Thursday, April 5, 2018 | 2:01 p.m.
The Ultimate Fighting Championship made the Hawaii Tourism Authority an offer it could refuse, leading to the collapse of talks that had been aimed at bringing a UFC card starring Max Holloway to Aloha Stadium this summer.
After the HTA turned down the mixed martial arts group's $6 million asking price, UFC President Dana White told a New York news conference Wednesday he had no intention of holding a card in Hawaii "anytime soon."
The $6 million proposal would have been the most ever paid to bring a sports event to Hawaii, topping the $5.2 million deal the HTA had with the NFL for the 2016 Pro Bowl.
White's comments came at a news conference for Saturday's UFC 223 card, which features Holloway in a lightweight title bout against Khabib Nurmagomedov of Dagestan at Barclays Center in Brooklyn, N.Y. The Waianae native, who already has the featherweight crown, is going up in weight class (from 145 pounds to 155 pounds) seeking to become the second fighter in UFC's quarter-century history to simultaneously hold two titles.
Holloway, who is 19-3, has asked White and the UFC for more than a year to bring a card to Hawaii, and discussions about a proposed Aug. 4 event picked up steam on Jan. 23 when a five-member delegation representing the HTA and Aloha Stadium met with UFC officials at the group's Las Vegas headquarters.
The Hawaii delegation presented the proposal to the HTA, whose board countered with a $1 million offer that was rejected by the UFC, the HTA said.
"Hawaii was happening this year, and it got shut down by the tourism board there," White said Wednesday. "So it won't happen anytime soon. We were geared up and ready to go there this year."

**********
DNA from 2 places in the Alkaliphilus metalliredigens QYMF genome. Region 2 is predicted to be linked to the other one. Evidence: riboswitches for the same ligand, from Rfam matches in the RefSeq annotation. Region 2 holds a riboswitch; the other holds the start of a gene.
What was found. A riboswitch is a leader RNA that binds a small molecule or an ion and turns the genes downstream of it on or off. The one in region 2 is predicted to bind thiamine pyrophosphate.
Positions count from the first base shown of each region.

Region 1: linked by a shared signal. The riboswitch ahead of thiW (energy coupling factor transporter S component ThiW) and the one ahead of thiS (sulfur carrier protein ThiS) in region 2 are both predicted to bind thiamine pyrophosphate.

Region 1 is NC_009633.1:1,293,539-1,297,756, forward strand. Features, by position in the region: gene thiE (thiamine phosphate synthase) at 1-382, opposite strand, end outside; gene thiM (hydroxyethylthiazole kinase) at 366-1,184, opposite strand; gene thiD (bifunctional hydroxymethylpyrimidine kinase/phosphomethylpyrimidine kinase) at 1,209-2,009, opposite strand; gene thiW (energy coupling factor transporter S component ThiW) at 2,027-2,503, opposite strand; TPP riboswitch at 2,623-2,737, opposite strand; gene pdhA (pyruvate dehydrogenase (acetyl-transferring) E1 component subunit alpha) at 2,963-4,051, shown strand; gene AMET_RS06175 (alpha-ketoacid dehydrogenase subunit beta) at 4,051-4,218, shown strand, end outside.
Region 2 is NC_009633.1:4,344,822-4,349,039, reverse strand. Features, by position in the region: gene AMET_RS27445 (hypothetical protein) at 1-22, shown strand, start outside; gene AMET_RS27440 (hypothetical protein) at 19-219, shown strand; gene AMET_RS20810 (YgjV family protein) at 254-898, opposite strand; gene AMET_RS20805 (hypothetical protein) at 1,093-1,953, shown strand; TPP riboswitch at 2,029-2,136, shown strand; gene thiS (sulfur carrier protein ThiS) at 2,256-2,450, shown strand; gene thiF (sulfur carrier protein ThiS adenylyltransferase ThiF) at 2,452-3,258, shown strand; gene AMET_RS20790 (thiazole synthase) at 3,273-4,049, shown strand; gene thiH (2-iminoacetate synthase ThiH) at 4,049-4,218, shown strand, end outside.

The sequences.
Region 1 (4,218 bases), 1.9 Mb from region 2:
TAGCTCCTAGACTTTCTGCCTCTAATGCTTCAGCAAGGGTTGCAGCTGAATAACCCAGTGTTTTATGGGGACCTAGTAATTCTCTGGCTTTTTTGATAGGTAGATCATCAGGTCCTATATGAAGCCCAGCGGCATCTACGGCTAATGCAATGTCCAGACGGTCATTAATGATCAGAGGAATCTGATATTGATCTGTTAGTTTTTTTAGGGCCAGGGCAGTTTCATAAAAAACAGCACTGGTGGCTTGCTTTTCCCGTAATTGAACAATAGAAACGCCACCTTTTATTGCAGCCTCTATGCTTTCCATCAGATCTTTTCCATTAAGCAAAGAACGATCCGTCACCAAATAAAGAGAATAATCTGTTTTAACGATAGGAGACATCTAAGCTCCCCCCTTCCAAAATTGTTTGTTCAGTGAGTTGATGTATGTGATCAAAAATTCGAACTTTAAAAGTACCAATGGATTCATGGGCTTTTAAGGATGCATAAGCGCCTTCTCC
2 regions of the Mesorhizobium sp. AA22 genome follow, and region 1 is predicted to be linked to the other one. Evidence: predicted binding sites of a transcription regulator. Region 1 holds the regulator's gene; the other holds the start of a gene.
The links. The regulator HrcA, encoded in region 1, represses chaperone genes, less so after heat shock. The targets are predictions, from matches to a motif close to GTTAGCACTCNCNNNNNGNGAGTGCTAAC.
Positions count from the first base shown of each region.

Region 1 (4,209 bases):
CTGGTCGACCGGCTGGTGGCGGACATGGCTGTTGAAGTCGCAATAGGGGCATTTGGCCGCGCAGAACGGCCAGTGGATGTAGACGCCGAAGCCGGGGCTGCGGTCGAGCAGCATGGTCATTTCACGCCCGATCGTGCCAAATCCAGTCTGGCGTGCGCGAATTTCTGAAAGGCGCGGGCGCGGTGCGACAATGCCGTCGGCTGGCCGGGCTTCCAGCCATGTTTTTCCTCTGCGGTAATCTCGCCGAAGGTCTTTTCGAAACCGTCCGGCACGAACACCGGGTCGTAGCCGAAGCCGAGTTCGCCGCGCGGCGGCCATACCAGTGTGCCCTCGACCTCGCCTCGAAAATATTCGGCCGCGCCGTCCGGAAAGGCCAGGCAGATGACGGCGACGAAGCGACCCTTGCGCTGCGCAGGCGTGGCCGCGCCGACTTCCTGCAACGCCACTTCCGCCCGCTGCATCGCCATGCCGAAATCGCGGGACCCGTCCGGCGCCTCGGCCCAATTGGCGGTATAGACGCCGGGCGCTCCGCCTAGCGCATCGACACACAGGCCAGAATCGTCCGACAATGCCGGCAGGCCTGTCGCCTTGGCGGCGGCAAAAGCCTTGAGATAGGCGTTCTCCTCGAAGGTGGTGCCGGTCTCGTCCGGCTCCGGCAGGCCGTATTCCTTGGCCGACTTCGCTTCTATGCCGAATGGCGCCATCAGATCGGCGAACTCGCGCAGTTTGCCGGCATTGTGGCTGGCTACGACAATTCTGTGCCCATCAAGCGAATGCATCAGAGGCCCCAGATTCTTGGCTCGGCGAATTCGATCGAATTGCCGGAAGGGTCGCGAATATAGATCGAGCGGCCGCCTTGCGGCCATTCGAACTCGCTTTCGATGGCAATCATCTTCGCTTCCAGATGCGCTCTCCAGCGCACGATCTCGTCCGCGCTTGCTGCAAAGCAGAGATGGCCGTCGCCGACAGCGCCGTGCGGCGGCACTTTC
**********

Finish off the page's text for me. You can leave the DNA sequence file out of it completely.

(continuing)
"The $6 million price tag, we just couldn't afford ... I mean, that's not the kind of money that we have," said Leslie Dance, HTA vice president of marketing and product development. "Whether we've paid that for the Pro Bowl or not ... that's what they compared it to. I think that's where they came up with that number. It's not the type of money we have in our current budget to fund it, but we really did want to make it work."
The $1 million the HTA said it offered the UFC still would have been "the largest fee paid by the HTA for any single sports event in 2018."
Negotiations with the UFC came amid bills advancing in the state Legislature that would strip $48.2 million of the HTA's annual budget.
The HTA said it could not commit to supporting a UFC event until May, when it would know for sure what its budget would be for the fiscal year that begins July 1.
In addition, Dance said, the proposed Aug. 4 date for a UFC event comes during what is already a peak period for travel to Hawaii, and the HTA would have preferred "for the UFC fight card to be held during the off-peak travel seasons or fall or spring when there are more airline seats and hotel rooms available for travelers coming to Hawaii to attend the event."
The 50,000-seat Aloha Stadium has hosted outdoor mixed martial arts fights and boxing matches in the past.
In July 2005, K-1 held a kickboxing card with an MMA fight involving Hilo's B.J. Penn at the stadium that drew 12,000 people.
The UFC has shied away from holding events at outdoor venues, but with the recent success of Holloway, the UFC world champion at 145 pounds, public interest in a card here is at an all-time high.
Currently there are 10 fighters with Hawaii ties under contract with the UFC.
Holloway is stepping in for an injured Tony Ferguson on six days' notice in challenging Nurmagomedov for the UFC's 155-pound world title.
Holloway could join Conor McGregor, the sport's biggest star, as the only two fighters in history to hold multiple world titles at the same time, and the hope in Hawaii had been that a victory Saturday might bring a Holloway-McGregor fight here.
McGregor, in a 2013 bout, was the last fighter to defeat Holloway, who has a 12-bout winning streak.